I’d like to see the politicians and state agencies get some cajones and stop letting corporations get their way in the name of profits for un-named and un-blamed stockholders.  I’d like to see all a company’s executives and stockholders held accountable for the environmental degradation they create in the process of making those profits.

Nothing goes away.  The coal that is burned for the power we use creates waste, and that waste is toxic.  We all take part in that creation of toxic waste every time we switch on a light, plug in our computers, nudge the thermostat up a notch.  We are tied into the cycle, all of us, that transforms matter into energy.  That’s what we do as living, breathing, working, eating, excreting creatures.

But we make a big mistake when we choose a few extra dollars in our pockets over corporate accountability and clean soil to grow food in and clean water to drink.  We make a big mistake when we toss something in the trash (or in an old quarry or ravine) and think we’ve thrown it away.

There is no “away.”

It’s not a comfort to me to think that the executive and politicians and stockholders are going to be in the same boat as we are–drinking the same arsenic-tainted water, grieving over their sick children and spouses just like we do.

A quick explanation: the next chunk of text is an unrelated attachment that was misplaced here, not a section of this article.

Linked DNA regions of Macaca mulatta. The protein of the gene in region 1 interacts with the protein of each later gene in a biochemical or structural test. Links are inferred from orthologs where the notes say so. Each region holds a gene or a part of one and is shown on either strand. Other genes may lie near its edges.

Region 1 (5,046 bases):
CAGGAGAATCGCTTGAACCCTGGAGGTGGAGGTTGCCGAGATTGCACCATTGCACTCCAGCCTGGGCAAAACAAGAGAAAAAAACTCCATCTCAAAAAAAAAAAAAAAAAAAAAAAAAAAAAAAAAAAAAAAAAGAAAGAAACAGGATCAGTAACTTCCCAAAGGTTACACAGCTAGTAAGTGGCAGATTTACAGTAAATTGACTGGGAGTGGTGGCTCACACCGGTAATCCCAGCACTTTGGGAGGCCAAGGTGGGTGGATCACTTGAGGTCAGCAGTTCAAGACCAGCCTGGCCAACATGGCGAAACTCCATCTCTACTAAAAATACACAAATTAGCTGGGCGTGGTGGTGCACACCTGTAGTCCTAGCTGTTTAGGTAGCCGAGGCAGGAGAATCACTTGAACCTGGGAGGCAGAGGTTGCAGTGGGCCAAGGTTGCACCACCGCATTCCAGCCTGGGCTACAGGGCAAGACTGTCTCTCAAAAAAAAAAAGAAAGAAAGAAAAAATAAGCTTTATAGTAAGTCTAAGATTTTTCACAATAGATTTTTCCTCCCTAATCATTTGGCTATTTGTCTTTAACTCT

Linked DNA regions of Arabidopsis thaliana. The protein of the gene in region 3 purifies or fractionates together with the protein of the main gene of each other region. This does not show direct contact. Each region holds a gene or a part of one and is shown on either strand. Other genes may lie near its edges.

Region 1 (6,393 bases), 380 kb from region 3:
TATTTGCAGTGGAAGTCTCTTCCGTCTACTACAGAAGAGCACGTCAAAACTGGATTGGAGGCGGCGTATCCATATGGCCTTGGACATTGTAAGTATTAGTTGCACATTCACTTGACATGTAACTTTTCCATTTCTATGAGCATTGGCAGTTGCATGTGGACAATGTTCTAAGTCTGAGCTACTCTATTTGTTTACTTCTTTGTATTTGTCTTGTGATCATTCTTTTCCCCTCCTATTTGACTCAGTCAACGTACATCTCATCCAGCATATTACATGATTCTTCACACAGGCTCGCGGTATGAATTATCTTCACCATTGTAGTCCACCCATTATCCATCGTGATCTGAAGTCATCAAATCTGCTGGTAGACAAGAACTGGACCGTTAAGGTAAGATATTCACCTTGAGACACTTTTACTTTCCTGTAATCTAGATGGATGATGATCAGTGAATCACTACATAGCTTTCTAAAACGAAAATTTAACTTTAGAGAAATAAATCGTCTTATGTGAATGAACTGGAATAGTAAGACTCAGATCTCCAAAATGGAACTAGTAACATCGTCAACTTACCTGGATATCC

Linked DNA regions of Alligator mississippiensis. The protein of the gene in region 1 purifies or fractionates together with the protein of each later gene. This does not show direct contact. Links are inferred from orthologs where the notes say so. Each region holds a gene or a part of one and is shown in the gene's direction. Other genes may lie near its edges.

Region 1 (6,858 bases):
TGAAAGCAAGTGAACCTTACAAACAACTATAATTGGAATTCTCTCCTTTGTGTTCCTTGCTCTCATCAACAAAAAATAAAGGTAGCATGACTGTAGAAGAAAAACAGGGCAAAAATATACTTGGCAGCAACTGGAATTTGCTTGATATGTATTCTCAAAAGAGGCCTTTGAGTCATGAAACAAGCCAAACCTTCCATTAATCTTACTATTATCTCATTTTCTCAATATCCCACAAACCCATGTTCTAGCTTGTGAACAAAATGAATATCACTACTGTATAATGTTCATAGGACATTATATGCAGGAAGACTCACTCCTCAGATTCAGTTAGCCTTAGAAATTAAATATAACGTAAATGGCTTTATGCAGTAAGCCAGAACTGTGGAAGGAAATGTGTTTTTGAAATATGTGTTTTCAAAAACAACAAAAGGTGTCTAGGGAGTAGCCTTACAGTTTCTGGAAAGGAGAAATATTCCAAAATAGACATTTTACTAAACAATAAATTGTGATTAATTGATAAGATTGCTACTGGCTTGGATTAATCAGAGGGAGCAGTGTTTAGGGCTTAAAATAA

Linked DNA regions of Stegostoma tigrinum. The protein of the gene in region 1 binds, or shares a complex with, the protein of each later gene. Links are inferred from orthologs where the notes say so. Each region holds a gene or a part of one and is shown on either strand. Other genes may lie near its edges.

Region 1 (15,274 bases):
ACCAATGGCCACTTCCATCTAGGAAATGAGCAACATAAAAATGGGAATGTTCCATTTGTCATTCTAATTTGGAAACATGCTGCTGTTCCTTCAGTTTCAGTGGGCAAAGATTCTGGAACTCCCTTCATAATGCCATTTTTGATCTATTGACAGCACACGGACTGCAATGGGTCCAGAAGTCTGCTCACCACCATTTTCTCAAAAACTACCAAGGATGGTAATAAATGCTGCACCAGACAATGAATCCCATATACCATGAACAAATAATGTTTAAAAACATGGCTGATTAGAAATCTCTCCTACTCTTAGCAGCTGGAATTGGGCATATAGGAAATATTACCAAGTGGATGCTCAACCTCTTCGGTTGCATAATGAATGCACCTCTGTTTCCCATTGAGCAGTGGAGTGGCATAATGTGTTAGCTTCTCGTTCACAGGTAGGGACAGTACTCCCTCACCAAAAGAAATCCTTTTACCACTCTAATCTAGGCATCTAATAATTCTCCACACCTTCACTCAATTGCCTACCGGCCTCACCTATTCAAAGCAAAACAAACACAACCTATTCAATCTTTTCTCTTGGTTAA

Some people say (as those who have been fighting the Hyperion oil refinery here have said), “they’ll just take their profits and move someplace else that hasn’t been degraded.”  I’m wondering how many places like that are left, and how successful they’ll be in adopting their former opposition’s arguments against the degraders there.

Maybe it would be better to stop this degradation here and now, and raise hell with the politicians and corporations–make clear what it is we truly value–not just a few bucks off our energy bills, but clean air, clean soil, clean water.


4 responses

  1. My grandfather, a hardworking Tennessee mountain man, contracted black lung disease during the years he worked for a coal company. The trade-off for cheap energy should never be human health or a poisoned environment. Thanks for raising the voice of reason.

  2. with regards to Hyperion, if you think they are your friend and will spare no expense to ensure that their 200 megawatt coal fired power plant will not pollute you’ve got something other than your head stuck in the sand. there is an old rule in the oil it as cheap as possible for as long as possible. besides, with the price of oil at $35, the pipeline shutting down, the tar sands shutting down and no venture capital, Hyperion is doomed anyway, but i’m here to tell you they are not your friend.

  3. The coal ash disposal issue is a national problem that the U.S. EPA has refused to deal with for over 20 years because the coal industry is so powerful. There’s some commentary on it in this Christian Science Monitor article.

    BTW, there’s new evidence of water contamination from the giant Tennessee coal-ash disaster that’s still unfolding. Citizens sampled the water themselves and got a state university to analyze it. According to this New York Times article, some early results released by the government didn’t show a contamination problem, but they were from samples taken “just after the spill at a spot six miles away and upstream of the ash flow.”